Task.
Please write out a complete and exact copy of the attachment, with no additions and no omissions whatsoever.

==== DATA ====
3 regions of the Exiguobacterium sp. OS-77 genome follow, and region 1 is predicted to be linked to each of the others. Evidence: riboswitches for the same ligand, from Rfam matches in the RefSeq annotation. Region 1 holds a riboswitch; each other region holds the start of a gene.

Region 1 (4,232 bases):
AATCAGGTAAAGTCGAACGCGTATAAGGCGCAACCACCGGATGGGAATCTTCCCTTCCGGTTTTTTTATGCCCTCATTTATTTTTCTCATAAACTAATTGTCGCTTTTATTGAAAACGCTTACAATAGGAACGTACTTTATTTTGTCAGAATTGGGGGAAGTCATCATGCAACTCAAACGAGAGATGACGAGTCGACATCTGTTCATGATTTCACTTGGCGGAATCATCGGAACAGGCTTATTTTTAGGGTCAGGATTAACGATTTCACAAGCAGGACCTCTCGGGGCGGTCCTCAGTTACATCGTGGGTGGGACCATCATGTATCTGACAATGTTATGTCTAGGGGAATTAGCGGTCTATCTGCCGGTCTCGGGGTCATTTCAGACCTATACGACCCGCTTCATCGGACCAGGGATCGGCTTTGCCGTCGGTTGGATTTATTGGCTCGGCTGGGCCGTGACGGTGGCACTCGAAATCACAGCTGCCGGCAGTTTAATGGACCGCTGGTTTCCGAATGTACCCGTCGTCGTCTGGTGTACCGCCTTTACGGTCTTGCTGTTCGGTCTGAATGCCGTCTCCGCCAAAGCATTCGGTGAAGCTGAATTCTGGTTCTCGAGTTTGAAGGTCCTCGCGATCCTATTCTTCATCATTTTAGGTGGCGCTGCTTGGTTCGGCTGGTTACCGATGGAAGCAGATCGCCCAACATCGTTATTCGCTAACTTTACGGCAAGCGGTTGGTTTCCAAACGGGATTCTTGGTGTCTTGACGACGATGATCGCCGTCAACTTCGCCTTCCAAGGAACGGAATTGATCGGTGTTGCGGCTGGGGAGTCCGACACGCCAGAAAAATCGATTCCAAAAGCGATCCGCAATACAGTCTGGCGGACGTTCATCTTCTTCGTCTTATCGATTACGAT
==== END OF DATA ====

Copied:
3 regions of the Exiguobacterium sp. OS-77 genome follow, and region 1 is predicted to be linked to each of the others. Evidence: riboswitches for the same ligand, from Rfam matches in the RefSeq annotation. Region 1 holds a riboswitch; each other region holds the start of a gene.

Region 1 (4,232 bases):
AATCAGGTAAAGTCGAACGCGTATAAGGCGCAACCACCGGATGGGAATCTTCCCTTCCGGTTTTTTTATGCCCTCATTTATTTTTCTCATAAACTAATTGTCGCTTTTATTGAAAACGCTTACAATAGGAACGTACTTTATTTTGTCAGAATTGGGGGAAGTCATCATGCAACTCAAACGAGAGATGACGAGTCGACATCTGTTCATGATTTCACTTGGCGGAATCATCGGAACAGGCTTATTTTTAGGGTCAGGATTAACGATTTCACAAGCAGGACCTCTCGGGGCGGTCCTCAGTTACATCGTGGGTGGGACCATCATGTATCTGACAATGTTATGTCTAGGGGAATTAGCGGTCTATCTGCCGGTCTCGGGGTCATTTCAGACCTATACGACCCGCTTCATCGGACCAGGGATCGGCTTTGCCGTCGGTTGGATTTATTGGCTCGGCTGGGCCGTGACGGTGGCACTCGAAATCACAGCTGCCGGCAGTTTAATGGACCGCTGGTTTCCGAATGTACCCGTCGTCGTCTGGTGTACCGCCTTTACGGTCTTGCTGTTCGGTCTGAATGCCGTCTCCGCCAAAGCATTCGGTGAAGCTGAATTCTGGTTCTCGAGTTTGAAGGTCCTCGCGATCCTATTCTTCATCATTTTAGGTGGCGCTGCTTGGTTCGGCTGGTTACCGATGGAAGCAGATCGCCCAACATCGTTATTCGCTAACTTTACGGCAAGCGGTTGGTTTCCAAACGGGATTCTTGGTGTCTTGACGACGATGATCGCCGTCAACTTCGCCTTCCAAGGAACGGAATTGATCGGTGTTGCGGCTGGGGAGTCCGACACGCCAGAAAAATCGATTCCAAAAGCGATCCGCAATACAGTCTGGCGGACGTTCATCTTCTTCGTCTTATCGATTACGAT